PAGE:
Baseline plasma fHb levels did not significantly differ between the two groups (p = 0.07). Plasma fHb was elevated after transfusion only in old RBCs group (Table 3, Fig 1A). No difference was found in plasma fHb after transfusion between the two groups (p = 0.28). Changes in plasma fHb (delta fHb [before-after transfusion]) differed between the two groups (-0.041 [-0.237, -0.057] mg/mL in the fresh RBCs group, 0.065 [0.024–0.161] mg/mL in the old RBCs group, p = 0.04, Fig 1B). Two-way ANOVA showed a significant interaction between time and type of RBCs transfused, without revealing however any significant difference between the two groups at each time point (S1 Table and S1 Fig).
(A) Individual changes in plasma free haemoglobin after blood transfusion in the two groups; **p<0.01, Wilcoxon matched-pair signed rank test. (B) Delta values (after-before transfusion) of plasma free haemoglobin in the two groups. *p<0.05, Mann-Whitney U test. Open circles indicate patients in the fresh RBC group, full circles patients in the old RBC group.
A post-hoc analysis showed that our study with a sample of 10 patients per group was able to demonstrate the observed change in fHb after blood transfusion with a power >90% (type II error of 0.06).
Microvascular response to fresh or old RBC transfusion
Sublingual microvascular parameters and NIRS-derived variables before and 1 hour after transfusion in the two groups are presented in Table 3.
No difference was found in baseline values between the groups. We could not find any significant change in MFI, PPV, TVD, PVD, De Backer score, HI and PBR after the transfusion of either fresh or old RBCs. The change in PPV after transfusion was inversely related to the baseline PPV value in the whole sample (r = -0.53 [95% CI -0.79–0.10], p = 0.02; data not shown). Changes in TVD, PVD and De Backer score were not correlated to their baseline values (r = 0.18 [95% CI -0.30, 0.59] p = 0.4, r = 0.03 [95% CI -0.43, 0.48] p = 0.9, r = -0.21 [95% CI -0.61, 0.26] p = 0.4, respectively).
StO2, StO2 downslope and StO2 upslope increased in the fresh RBCs group. THI was elevated after transfusion in both groups. The AUC StO2 remained unaltered in both groups. Changes in NIRS-derived variables were not correlated to their baseline values.
All SDF- and NIRS-derived parameters did not differ after transfusion between the groups. Two-way ANOVA did not show any significant effect of the type of transfused RBCs on the changes in SDF- or NIRS-derived parameters after blood transfusion (S1 Table).
No correlation was found between baseline SOFA score and microvascular changes after blood transfusions. The change in MFIs tended to correlate with the baseline MAP (r = 0.47 [95% CI, 0.01–0.77], p = 0.04).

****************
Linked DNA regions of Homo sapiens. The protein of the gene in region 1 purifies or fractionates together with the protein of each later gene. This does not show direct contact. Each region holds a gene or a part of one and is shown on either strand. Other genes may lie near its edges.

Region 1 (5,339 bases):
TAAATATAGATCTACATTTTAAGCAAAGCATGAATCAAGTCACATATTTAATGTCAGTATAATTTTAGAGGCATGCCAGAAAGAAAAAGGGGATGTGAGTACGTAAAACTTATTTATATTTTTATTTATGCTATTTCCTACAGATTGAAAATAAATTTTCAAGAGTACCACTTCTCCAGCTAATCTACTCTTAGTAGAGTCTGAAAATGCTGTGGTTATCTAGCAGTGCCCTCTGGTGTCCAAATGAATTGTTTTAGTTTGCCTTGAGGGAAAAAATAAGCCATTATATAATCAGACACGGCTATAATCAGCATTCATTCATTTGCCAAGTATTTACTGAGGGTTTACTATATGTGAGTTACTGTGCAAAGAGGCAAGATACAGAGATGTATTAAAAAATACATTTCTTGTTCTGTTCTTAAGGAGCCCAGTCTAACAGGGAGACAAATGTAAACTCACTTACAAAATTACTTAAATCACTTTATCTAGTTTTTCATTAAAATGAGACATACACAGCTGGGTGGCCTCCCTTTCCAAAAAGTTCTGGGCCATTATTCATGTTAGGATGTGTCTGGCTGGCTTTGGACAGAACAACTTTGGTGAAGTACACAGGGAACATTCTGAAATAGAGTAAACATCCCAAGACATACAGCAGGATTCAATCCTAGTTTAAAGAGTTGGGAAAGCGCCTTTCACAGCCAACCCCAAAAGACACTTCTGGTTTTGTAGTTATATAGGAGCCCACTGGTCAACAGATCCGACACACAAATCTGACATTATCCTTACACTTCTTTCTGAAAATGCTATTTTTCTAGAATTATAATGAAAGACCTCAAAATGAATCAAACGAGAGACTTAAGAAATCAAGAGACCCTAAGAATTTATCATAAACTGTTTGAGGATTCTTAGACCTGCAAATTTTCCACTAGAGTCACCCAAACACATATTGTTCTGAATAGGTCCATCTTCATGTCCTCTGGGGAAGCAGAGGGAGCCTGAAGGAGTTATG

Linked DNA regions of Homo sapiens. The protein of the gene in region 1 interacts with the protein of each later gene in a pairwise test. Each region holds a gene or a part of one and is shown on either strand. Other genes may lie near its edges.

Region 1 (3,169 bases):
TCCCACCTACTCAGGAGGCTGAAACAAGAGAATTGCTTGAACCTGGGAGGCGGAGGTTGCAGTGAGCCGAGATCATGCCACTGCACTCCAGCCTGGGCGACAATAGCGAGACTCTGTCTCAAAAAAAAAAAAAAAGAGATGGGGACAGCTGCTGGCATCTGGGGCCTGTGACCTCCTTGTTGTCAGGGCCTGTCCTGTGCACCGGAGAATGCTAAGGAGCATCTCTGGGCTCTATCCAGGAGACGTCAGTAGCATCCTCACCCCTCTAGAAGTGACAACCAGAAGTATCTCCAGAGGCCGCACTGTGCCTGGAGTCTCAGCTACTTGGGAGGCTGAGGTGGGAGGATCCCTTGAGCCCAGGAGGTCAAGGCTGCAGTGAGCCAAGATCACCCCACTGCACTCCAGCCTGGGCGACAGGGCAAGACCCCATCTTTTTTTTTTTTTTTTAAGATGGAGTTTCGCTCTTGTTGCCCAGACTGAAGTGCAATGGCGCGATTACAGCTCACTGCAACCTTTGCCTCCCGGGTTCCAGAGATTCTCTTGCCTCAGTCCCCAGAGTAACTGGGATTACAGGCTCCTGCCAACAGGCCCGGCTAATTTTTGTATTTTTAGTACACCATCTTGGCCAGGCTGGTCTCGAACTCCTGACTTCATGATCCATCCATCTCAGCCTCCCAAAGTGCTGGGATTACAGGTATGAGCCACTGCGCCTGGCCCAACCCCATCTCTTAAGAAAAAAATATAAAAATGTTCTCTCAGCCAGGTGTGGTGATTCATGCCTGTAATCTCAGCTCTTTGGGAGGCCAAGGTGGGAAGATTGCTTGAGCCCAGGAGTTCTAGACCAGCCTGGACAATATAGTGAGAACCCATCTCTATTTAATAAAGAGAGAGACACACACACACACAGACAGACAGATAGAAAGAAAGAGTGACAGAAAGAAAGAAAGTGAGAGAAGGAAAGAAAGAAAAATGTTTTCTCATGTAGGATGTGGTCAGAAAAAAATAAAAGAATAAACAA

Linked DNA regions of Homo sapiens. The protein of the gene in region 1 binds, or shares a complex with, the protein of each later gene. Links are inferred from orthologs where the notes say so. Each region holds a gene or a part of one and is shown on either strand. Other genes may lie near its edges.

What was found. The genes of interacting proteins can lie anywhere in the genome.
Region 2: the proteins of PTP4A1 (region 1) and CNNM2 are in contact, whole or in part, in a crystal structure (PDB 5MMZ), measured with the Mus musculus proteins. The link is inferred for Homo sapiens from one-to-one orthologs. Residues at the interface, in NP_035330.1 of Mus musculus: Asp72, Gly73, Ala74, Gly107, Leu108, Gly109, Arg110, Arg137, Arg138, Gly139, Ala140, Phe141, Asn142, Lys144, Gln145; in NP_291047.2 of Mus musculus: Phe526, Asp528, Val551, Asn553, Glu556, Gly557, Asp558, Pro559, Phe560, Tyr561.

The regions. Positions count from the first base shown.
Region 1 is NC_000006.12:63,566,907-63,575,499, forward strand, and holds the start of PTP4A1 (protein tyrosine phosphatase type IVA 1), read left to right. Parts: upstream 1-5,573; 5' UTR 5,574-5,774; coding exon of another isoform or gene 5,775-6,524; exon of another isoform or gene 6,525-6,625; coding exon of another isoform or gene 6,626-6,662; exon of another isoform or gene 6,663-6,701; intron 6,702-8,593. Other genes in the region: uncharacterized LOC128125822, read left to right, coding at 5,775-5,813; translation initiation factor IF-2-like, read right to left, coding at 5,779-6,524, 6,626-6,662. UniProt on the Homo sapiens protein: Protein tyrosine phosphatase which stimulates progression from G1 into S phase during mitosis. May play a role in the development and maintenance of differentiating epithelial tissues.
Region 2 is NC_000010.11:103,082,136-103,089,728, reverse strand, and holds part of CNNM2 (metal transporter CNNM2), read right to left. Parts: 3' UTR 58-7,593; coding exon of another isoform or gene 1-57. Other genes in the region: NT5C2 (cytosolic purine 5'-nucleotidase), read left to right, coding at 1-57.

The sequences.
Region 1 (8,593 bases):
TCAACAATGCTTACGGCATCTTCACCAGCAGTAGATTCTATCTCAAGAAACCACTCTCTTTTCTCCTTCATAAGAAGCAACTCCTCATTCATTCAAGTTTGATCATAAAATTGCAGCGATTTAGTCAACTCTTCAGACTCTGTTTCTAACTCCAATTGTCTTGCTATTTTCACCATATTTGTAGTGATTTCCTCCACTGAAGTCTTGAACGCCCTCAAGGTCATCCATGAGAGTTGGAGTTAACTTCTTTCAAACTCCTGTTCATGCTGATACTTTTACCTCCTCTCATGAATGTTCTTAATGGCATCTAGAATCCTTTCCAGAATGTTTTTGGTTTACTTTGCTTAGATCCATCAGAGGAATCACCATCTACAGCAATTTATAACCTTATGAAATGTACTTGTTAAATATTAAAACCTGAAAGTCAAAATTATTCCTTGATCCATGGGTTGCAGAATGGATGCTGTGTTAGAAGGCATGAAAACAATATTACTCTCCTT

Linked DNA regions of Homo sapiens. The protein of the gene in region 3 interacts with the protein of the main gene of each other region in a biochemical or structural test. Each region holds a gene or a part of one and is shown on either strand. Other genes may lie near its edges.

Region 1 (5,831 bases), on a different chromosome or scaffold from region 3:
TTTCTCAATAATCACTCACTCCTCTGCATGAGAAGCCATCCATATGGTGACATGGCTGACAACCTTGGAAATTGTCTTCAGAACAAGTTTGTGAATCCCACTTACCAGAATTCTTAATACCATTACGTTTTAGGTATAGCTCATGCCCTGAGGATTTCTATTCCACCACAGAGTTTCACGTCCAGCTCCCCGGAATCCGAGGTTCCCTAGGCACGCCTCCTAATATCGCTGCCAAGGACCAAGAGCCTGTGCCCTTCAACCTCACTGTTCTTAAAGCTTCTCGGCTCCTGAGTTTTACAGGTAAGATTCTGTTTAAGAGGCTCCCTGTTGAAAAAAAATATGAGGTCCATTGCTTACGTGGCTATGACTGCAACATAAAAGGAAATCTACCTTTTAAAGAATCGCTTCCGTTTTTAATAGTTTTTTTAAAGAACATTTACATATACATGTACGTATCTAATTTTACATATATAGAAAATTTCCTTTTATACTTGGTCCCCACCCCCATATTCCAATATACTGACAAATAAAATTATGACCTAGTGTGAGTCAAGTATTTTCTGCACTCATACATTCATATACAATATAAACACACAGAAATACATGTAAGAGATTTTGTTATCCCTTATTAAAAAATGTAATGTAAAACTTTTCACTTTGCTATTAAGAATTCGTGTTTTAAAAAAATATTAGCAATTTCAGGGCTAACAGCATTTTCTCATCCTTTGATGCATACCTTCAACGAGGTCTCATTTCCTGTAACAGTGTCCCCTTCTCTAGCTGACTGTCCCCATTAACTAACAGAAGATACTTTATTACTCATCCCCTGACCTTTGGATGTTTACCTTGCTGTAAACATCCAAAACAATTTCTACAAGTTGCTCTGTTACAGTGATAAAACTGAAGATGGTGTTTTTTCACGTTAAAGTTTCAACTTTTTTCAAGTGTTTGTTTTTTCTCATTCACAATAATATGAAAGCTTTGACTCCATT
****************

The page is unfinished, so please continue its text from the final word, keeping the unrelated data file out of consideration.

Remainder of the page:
Free haemoglobin and microcirculation
The change in fHb (delta fHb [after-before transfusion]) was negatively correlated with changes in TVD (r = -0.57 [95% CI -0.82, -0.16], p = 0.008), De Backer score (r = -0.63 [95% CI -0.84, -0.25], p = 0.003) and THI (r = -0.71 [95% CI -0.88, -0.39], p = 0.0003) (Fig 2 and S2 Fig). The change in PVD and StO2 tended to be inversely correlated with the change in fHb (r = -0.40 [95% CI -0.72, 0.07], p = 0.08 and r = -0.40 [95% CI -0.72, 0.06], p = 0.08, respectively) (Fig 2B–2E and S2 Fig). Changes in MFI, PPV, StO2 upslope, StO2 downslope and AUC StO2 were not correlated with the change in fHb.
Open circles indicate patients in the fresh RBC group, full circles patients in the old RBC group.
In the present study, the transfusion of old RBCs was associated with an increase in plasma fHb in septic patients. We were not able to demonstrate any improvement in the microcirculation after transfusion in either group, nor did we find any clear difference in the microcirculatory response to the transfusion of fresh versus old RBCs. The change in plasma fHb after transfusion was negatively correlated with changes in sublingual microvascular density and peripheral tissue Hb content.
Increasing fHb concentration in the supernatant of packed RBCs has been described as a function of time during blood storage [8, 33], and the transfusion of 2 packed RBC units increased circulating fHb levels in patients with hematologic malignancies . In the present study, septic patients who received old blood transfusions showed an increase in plasma fHb, despite the absence of significantly higher fHb levels in the supernatant of old blood units. It is possible that the transfusion of older fragile erythrocytes led to premature intravascular RBC rupture in the recipients. We cannot exclude that the underlying critical illness had influenced our results: spontaneous changes unrelated to blood transfusion might reasonably explain the decrease in fHb observed in 6 patients out of 20.